In short: Premium tablet keyboard and accessory manufacturer Brydge has quietly taken the wraps off of a new "G-Type" wireless keyboard for Google's newly launched Pixel Slate high-end Chrome OS tablet. At a price of $159.99, the G-Type is essentially a Pixel-style Chrome OS keyboard that turns the Chrome OS tablet into a convertible. With the exception of its use of square keys, Brydge has designed the backlit keyboard to meld seamlessly with Google's own design. The G-Type incorporates a rounded-edge style in its 11.44 x 8.07 x 0.28-inch aluminum frame with a matte midnight blue coloration. Rather than connecting via pogo pins, Bluetooth 4.2 is used and the Pixel Slate Chrome OS device slips into two 180-degree hinged clasper arms for laptop or entertainment modes. For tablet mode, users simply pull the tablet out, turn it around, and fold it down. Overall, the G-Type adds 1.54 lbs to the Google Pixel Slate's 1.6 lbs and has a battery rated for 6 months at around two hours of use per day - around 360 hours. Charging is accomplished via USB Type-C. As of this writing, there's no launch date for the Brydge G-Type keyboard but a waitlist signup is present at the official site.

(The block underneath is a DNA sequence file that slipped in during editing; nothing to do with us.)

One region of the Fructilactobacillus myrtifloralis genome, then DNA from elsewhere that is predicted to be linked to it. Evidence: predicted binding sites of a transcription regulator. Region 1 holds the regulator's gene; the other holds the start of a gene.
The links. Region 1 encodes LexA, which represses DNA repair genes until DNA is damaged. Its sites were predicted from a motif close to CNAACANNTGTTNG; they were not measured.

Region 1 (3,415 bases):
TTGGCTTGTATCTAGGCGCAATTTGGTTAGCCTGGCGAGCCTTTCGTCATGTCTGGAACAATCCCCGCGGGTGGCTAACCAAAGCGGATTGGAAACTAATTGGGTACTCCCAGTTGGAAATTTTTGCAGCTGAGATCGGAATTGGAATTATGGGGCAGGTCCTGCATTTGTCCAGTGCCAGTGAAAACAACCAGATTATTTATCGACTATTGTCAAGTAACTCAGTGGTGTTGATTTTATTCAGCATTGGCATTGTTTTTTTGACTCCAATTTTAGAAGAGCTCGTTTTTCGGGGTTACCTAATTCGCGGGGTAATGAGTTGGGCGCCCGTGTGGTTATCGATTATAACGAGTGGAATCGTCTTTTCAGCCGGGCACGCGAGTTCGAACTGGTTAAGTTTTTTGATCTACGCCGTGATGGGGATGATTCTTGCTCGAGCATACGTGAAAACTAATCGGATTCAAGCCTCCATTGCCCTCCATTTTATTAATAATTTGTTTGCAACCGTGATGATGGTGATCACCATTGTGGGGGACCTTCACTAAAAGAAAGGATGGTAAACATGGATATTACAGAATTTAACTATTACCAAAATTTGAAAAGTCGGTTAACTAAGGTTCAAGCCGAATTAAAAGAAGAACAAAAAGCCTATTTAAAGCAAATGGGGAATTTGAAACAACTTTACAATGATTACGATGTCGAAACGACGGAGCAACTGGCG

Background: Brydge's G-Type wireless keyboard actually leaked last month after first appearing in the Chromium Gerrit code commits and later marked with the codename "Wallaby" before leaking in a couple of grainy images online. At the time, a more traditional-looking wireless standalone keyboard was also shown as well, although that hasn't been made official just yet. That other keyboard was shown in the same color and key layout but was a slab-style design without the oversized diamond-cut glass overlayed trackpad featured on the G-Type. Presumably, users will simply need a separate Bluetooth-mouse or to use touchscreen inputs instead, if that keyboard ever does go official. Bearing that in mind, it would be useful in circumstances where a degree of separation is needed between the user and the keyboard, such as when the tablet is connected to an external display.
Impact: In the meantime, Google's Pixel Slate was made official at the company's Made By Google hardware event as a standalone Chrome OS tablet. An adjustable folio-style keyboard that connects to the tablet via pogo-pins is sold separately by Google. However, the G-Type keyboard may actually be the better value for some users compared to the official keyboard, which sells separately for $199. Not only is it built with similar materials to the Pixel Slate, unlike the official Google Pixel Slate keyboard. It will also almost certainly make the tablet easier to interact with on a user's lap instead of being relegated to a table or other solid surface.